“Mathilda, a 12-year-old girl, is reluctantly taken in by Léon, a professional assassin, after her family is murdered. An unusual relationship forms as she becomes his protégée and learns the assassin’s trade.”

Director: Luc Besson
Writer: Luc Besson
Staring: Jean Reno, Gary Oldman, Natalie Portman, Danny Aiello
Streaming: Netflix
Release Date: November 18, 1994

Léon (Jean Reno) is a professional hitman for hire living in what he thought was a quiet New York City apartment. His lifestyle is quiet and subdued until he meets up Mathilda (Natalie Portman) in the stairwell. The young child has a charisma that charms Léon, and his immediate connection to her brashness is tested forthwith when he finds himself protecting her from the likes of crazed corrupt DEA agent Stansfield (Gary Oldman). Léon: The Professional (1994) is a movie about a unique relationship of love and mentorship. The main characters ensure that this surprisingly character driven action movie has moments that remarkably memorable.

There is one thing about Léon: The Professional that needs to be talked about. The relationship between Mathilda and Léon is unique, to say the least. The teacher and padawan relationship becomes nearly romantic. Mathilda even creeps out a hotel manager saying that Léon is her lover. What makes the relationship quirkier is the character of Léon himself. He is a man devoid of emotional connections but suddenly has one thrust upon him. He acts like a young boy in high school with a first crush paying him attention. And Mathilda, she treats is like she is an older woman who has been jaded before but knows what she is after and what she wants in a relationship. It is an awfully weird dynamic, one that Besson manages to make as awkward as it is meant to be.

It gets most awkward when Mathilda is describing how she loves Léon and how she feels it in her stomach. Director and writer Luc Besson decides to use a shot of her naked stomach and her touching it, which is innately intimidate. It breeds the question as to whether or not this movie with this relationship would be made now. It would be met with scrutiny, of that there is no doubt. However, it would be a challenge, and one I wouldn’t mind seeing another filmmaker take on.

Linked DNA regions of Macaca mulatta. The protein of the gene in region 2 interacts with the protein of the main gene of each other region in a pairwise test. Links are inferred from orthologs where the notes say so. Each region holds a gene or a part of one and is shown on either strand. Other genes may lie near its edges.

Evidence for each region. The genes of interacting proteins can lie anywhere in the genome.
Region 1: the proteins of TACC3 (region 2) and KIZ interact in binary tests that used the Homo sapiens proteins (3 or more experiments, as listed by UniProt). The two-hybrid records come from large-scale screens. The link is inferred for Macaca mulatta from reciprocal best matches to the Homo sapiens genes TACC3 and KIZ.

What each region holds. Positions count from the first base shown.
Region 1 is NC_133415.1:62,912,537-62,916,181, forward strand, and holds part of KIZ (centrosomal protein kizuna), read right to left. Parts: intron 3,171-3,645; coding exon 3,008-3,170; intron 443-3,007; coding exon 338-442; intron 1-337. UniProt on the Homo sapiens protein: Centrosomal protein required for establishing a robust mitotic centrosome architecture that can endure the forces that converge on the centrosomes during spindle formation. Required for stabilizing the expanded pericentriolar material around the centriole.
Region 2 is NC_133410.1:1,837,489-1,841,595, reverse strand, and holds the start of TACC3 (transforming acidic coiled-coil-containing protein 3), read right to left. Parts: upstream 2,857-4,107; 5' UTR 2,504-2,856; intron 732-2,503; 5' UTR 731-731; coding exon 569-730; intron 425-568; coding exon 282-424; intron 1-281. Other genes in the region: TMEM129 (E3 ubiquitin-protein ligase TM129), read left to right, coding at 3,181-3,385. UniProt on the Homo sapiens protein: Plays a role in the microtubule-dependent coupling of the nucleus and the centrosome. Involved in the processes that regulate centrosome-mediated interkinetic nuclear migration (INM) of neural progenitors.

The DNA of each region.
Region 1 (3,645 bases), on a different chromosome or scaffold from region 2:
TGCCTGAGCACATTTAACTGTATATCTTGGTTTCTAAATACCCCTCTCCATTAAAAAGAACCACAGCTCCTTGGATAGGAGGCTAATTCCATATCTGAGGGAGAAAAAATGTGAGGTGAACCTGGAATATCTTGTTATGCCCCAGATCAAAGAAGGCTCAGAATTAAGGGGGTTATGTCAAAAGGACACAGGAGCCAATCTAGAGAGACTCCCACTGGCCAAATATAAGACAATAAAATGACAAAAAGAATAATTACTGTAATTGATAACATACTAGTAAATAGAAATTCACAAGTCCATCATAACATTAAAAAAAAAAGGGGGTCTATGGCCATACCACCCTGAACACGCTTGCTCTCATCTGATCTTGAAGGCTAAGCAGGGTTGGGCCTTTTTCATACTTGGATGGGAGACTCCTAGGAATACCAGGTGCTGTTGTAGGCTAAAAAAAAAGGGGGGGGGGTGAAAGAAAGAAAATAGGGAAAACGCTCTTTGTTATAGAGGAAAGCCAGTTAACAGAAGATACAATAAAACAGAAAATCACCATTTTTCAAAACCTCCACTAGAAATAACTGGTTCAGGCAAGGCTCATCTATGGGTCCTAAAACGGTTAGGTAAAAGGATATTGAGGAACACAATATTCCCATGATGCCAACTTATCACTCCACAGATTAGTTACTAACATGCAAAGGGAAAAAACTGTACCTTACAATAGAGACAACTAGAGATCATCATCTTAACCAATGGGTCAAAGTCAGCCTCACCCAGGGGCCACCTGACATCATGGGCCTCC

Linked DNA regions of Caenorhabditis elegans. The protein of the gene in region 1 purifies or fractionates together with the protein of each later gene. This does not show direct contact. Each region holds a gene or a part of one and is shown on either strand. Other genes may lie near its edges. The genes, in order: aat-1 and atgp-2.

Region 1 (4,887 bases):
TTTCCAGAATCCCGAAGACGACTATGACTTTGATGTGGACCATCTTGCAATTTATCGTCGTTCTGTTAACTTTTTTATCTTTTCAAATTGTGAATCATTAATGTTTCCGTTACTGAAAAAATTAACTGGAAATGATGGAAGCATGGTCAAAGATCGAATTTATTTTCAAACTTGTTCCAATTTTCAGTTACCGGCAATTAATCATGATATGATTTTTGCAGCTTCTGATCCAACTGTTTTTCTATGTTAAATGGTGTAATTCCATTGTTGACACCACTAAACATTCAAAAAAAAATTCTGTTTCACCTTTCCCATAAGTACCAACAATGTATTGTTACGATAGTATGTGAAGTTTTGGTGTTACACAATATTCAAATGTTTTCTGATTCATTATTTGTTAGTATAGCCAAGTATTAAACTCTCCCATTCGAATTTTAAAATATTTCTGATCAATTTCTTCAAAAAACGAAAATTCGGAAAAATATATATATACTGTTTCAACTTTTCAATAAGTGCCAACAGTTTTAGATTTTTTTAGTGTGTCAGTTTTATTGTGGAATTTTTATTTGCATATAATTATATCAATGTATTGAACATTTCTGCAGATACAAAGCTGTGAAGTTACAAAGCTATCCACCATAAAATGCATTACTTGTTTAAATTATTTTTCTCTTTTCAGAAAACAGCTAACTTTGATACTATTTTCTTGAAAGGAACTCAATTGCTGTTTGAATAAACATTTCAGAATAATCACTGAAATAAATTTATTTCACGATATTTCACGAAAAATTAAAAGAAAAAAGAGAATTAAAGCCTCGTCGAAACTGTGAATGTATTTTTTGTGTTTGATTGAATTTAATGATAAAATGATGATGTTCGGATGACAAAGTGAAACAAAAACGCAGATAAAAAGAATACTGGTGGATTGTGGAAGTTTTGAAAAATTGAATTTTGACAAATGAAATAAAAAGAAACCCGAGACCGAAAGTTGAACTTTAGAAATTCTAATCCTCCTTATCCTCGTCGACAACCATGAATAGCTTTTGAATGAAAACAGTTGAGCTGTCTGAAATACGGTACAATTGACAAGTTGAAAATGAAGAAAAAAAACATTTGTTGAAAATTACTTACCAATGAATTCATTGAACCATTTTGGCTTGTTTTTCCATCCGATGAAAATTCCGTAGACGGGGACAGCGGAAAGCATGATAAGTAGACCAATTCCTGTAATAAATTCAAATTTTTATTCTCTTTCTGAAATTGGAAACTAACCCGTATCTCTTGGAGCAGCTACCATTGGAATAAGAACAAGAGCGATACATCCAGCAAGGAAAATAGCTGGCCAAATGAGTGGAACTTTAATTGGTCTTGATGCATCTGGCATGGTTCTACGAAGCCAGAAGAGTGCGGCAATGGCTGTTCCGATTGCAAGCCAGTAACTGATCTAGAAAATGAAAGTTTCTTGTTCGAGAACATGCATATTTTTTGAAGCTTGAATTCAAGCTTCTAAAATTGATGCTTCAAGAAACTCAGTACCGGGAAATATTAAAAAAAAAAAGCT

Gary Oldman is the best part of Léon: The Professional. He is an absolute crazy person playing Stansfield. From his improvised sniffing of Mathilda’s father (Michael Badalucco) to his again improvised screaming of “EVERYONE” in the films most iconic GIF moment. Oldman has the knack to go crazy in certain roles but this one stands among the upper tier.

What a first movie and performance for Natalie Portman. She was casted when she was 11 years old, and for a young girl, she really grabbed the bull by the horns. Mathilda has a hard nosed exterior and a sense of drive that is unconventional for any character her age. The only time she cracks in terms of nerves is when she is waiting in front of Léon’s door after she walks in and sees her family murdered. Portman is acting with the innocent confidence of a child who seems like they know it all. You buy into Mathilda’s bravado because her life has been shit and Léon is the first person who provides a chance at home and a different life.